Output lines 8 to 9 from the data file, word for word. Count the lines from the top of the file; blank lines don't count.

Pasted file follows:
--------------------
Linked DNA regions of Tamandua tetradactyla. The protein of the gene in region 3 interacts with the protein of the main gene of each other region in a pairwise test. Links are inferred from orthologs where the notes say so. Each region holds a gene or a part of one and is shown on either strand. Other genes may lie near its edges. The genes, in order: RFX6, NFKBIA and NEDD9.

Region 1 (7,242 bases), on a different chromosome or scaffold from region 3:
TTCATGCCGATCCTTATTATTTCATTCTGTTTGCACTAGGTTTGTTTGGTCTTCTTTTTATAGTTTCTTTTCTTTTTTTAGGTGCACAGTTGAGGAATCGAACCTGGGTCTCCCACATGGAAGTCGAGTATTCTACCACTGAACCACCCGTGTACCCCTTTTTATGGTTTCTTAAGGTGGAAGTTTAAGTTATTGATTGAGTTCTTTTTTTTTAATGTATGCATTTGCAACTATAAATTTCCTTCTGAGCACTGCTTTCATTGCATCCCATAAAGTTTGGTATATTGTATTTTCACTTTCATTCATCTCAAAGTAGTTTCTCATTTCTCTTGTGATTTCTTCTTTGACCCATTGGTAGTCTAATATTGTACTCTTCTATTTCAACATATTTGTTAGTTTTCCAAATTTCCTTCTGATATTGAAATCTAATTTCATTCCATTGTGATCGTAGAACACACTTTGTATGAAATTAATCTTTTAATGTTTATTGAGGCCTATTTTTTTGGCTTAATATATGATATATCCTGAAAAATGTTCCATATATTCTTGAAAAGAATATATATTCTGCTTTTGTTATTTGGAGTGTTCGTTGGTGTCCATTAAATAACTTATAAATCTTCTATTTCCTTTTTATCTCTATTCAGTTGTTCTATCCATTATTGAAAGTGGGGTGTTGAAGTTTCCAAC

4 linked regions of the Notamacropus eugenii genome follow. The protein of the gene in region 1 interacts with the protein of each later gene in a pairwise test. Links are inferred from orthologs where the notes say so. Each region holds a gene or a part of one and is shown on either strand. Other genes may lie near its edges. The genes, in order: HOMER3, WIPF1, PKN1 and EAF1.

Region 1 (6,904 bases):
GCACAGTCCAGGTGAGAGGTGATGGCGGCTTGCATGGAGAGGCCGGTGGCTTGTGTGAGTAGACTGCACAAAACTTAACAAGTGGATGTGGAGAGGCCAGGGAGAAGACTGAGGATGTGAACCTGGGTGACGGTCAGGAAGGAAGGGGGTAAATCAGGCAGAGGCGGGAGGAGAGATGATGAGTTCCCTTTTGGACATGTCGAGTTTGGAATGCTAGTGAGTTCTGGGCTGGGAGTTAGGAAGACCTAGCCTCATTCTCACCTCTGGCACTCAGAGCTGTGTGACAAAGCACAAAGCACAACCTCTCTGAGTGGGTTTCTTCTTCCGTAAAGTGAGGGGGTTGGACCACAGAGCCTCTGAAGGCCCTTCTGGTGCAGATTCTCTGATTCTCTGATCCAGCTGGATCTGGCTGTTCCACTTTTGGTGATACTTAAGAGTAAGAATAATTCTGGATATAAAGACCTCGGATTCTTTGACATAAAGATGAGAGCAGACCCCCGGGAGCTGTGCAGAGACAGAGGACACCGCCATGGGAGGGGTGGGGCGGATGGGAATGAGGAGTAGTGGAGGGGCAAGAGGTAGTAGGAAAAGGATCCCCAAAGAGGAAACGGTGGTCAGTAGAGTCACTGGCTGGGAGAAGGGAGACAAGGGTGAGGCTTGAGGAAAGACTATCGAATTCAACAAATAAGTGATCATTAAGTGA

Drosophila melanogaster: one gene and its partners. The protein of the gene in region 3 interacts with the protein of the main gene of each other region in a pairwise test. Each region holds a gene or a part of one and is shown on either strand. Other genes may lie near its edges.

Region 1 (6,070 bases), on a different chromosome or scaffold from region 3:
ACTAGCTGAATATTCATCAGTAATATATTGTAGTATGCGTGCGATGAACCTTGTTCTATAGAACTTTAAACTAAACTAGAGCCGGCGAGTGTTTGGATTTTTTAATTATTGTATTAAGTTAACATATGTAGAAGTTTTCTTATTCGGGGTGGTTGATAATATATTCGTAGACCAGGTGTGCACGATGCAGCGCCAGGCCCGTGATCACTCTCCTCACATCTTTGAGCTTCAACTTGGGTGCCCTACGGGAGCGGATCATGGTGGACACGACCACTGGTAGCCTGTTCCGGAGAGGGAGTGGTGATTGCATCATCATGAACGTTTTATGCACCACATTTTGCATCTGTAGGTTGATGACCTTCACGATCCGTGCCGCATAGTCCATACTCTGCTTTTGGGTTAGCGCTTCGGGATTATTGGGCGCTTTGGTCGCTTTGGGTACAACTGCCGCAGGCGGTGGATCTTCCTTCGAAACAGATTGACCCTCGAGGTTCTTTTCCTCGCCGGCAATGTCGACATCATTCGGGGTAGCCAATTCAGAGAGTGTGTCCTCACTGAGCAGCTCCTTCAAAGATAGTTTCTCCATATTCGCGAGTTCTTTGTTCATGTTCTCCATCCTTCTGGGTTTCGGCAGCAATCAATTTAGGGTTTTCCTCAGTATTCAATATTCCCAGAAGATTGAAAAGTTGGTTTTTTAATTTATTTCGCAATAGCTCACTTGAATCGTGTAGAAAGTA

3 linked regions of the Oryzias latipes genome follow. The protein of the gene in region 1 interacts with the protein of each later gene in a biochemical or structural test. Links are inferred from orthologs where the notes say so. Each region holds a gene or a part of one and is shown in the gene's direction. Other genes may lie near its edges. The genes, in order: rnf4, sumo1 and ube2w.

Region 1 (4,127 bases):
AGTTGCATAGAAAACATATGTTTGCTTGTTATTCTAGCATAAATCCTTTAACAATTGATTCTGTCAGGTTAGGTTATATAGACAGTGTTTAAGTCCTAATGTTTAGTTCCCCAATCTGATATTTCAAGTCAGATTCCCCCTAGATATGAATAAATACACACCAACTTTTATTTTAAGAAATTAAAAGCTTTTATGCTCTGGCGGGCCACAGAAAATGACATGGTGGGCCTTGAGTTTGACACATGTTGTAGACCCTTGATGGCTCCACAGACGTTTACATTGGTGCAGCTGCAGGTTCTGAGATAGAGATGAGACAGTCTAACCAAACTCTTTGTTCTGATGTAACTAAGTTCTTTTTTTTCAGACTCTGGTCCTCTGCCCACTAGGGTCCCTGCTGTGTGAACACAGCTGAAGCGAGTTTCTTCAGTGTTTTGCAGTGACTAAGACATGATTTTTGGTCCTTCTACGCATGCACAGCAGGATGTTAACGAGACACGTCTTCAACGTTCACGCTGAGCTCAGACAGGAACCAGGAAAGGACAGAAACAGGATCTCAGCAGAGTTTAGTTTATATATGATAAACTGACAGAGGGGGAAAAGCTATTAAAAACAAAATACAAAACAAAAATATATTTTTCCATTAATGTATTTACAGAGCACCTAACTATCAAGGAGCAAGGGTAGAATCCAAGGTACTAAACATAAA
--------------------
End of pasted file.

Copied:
Region 1 (6,070 bases), on a different chromosome or scaffold from region 3:
ACTAGCTGAATATTCATCAGTAATATATTGTAGTATGCGTGCGATGAACCTTGTTCTATAGAACTTTAAACTAAACTAGAGCCGGCGAGTGTTTGGATTTTTTAATTATTGTATTAAGTTAACATATGTAGAAGTTTTCTTATTCGGGGTGGTTGATAATATATTCGTAGACCAGGTGTGCACGATGCAGCGCCAGGCCCGTGATCACTCTCCTCACATCTTTGAGCTTCAACTTGGGTGCCCTACGGGAGCGGATCATGGTGGACACGACCACTGGTAGCCTGTTCCGGAGAGGGAGTGGTGATTGCATCATCATGAACGTTTTATGCACCACATTTTGCATCTGTAGGTTGATGACCTTCACGATCCGTGCCGCATAGTCCATACTCTGCTTTTGGGTTAGCGCTTCGGGATTATTGGGCGCTTTGGTCGCTTTGGGTACAACTGCCGCAGGCGGTGGATCTTCCTTCGAAACAGATTGACCCTCGAGGTTCTTTTCCTCGCCGGCAATGTCGACATCATTCGGGGTAGCCAATTCAGAGAGTGTGTCCTCACTGAGCAGCTCCTTCAAAGATAGTTTCTCCATATTCGCGAGTTCTTTGTTCATGTTCTCCATCCTTCTGGGTTTCGGCAGCAATCAATTTAGGGTTTTCCTCAGTATTCAATATTCCCAGAAGATTGAAAAGTTGGTTTTTTAATTTATTTCGCAATAGCTCACTTGAATCGTGTAGAAAGTA